The big news was for geeks. The main theme of the conference was Salesforce1, a new set of technologies that make it vastly easier to deliver and integrate mobile versions of Salesforce-based applications. It is apparently a major technical accomplishment and at least one of my technical friends was hugely impressed. But I can’t say I personally found it all that exciting. Perhaps we’ve reached the point where we expect technology to do pretty much everything, so the line between what's already available and what's new is only visible to experts.  Any way you slice it, focusing on platform technology is much less exciting than last year's vision of "social enterprise".

The bad news was for B2B marketing automation. Conference presentations confirmed that Pardot, the B2B marketing automation system that Salesforce acquired as part of its ExactTarget acquisition, has been separated from the rest of ExactTarget and made part of the Sales cloud. There, Pardot is described only as providing lead scoring and nurture programs, which ignores landing pages, behavior tracking, and other features that B2B marketing automation usually provides (and Pardot includes). In terms of infrastructure, Pardot will eventually work directly from the CRM data objects, rather than maintaining its own synchronized database. (Data outside the CRM structure, such as detailed Web behaviors, will remain separate.)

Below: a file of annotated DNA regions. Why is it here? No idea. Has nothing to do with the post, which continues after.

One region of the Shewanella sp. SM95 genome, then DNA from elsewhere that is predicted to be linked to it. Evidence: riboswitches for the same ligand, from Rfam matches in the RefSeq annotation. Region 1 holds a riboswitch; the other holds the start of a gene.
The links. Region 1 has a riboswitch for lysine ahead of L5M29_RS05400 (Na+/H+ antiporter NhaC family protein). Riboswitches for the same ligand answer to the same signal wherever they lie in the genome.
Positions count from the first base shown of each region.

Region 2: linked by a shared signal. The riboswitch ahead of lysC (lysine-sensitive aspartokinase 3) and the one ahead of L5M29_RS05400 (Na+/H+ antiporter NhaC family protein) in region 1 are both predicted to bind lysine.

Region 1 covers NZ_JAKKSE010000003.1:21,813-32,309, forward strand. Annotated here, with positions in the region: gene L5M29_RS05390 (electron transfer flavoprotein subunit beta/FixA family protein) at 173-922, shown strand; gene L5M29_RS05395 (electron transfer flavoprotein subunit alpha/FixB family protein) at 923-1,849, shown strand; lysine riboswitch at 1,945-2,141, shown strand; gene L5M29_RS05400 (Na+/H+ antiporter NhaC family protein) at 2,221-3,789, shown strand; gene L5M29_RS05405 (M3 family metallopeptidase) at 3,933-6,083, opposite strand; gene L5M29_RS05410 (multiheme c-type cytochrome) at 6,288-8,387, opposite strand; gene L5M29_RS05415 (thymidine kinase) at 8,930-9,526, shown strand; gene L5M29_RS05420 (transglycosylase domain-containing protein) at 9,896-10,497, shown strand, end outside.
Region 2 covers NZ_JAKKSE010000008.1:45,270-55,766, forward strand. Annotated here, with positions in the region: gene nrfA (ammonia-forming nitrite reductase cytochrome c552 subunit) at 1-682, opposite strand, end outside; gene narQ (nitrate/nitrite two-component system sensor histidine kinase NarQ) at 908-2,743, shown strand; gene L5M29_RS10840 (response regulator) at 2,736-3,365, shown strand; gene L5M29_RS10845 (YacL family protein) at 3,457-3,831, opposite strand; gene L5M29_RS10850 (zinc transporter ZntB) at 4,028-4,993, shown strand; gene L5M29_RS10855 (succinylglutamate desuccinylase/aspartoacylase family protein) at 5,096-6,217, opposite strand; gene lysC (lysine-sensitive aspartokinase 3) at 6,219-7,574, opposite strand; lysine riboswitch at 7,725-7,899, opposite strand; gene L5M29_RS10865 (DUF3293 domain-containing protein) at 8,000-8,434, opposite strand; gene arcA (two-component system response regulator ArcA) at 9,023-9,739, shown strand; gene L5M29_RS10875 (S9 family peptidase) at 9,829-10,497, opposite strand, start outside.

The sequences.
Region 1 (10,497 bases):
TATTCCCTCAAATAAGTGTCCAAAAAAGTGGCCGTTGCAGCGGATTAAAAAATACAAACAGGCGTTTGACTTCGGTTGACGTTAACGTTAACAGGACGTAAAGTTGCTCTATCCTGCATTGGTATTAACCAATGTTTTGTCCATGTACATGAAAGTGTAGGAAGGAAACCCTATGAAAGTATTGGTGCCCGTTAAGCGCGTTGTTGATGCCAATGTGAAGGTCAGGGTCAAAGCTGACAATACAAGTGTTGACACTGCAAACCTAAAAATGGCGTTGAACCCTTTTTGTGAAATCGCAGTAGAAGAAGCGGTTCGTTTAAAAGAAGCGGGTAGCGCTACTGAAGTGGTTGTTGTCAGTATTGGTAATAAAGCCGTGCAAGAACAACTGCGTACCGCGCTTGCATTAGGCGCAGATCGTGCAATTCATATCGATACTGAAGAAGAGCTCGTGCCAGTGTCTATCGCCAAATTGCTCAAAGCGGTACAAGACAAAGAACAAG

What this means is that Salesforce sees B2B marketing automation as just an appendage of sales automation.  This is pretty much the same constricted view of marketing automation that Salesforce management has held all along.  The logical consequence is to make lead scoring and nurture campaigns standard features within the Sales offering and discard Pardot as a separate product.  I should stress that no one at Salesforce said this was their plan, but it seems inevitable. If and when that does happen, only the most demanding companies will purchase a separate B2B marketing automation product.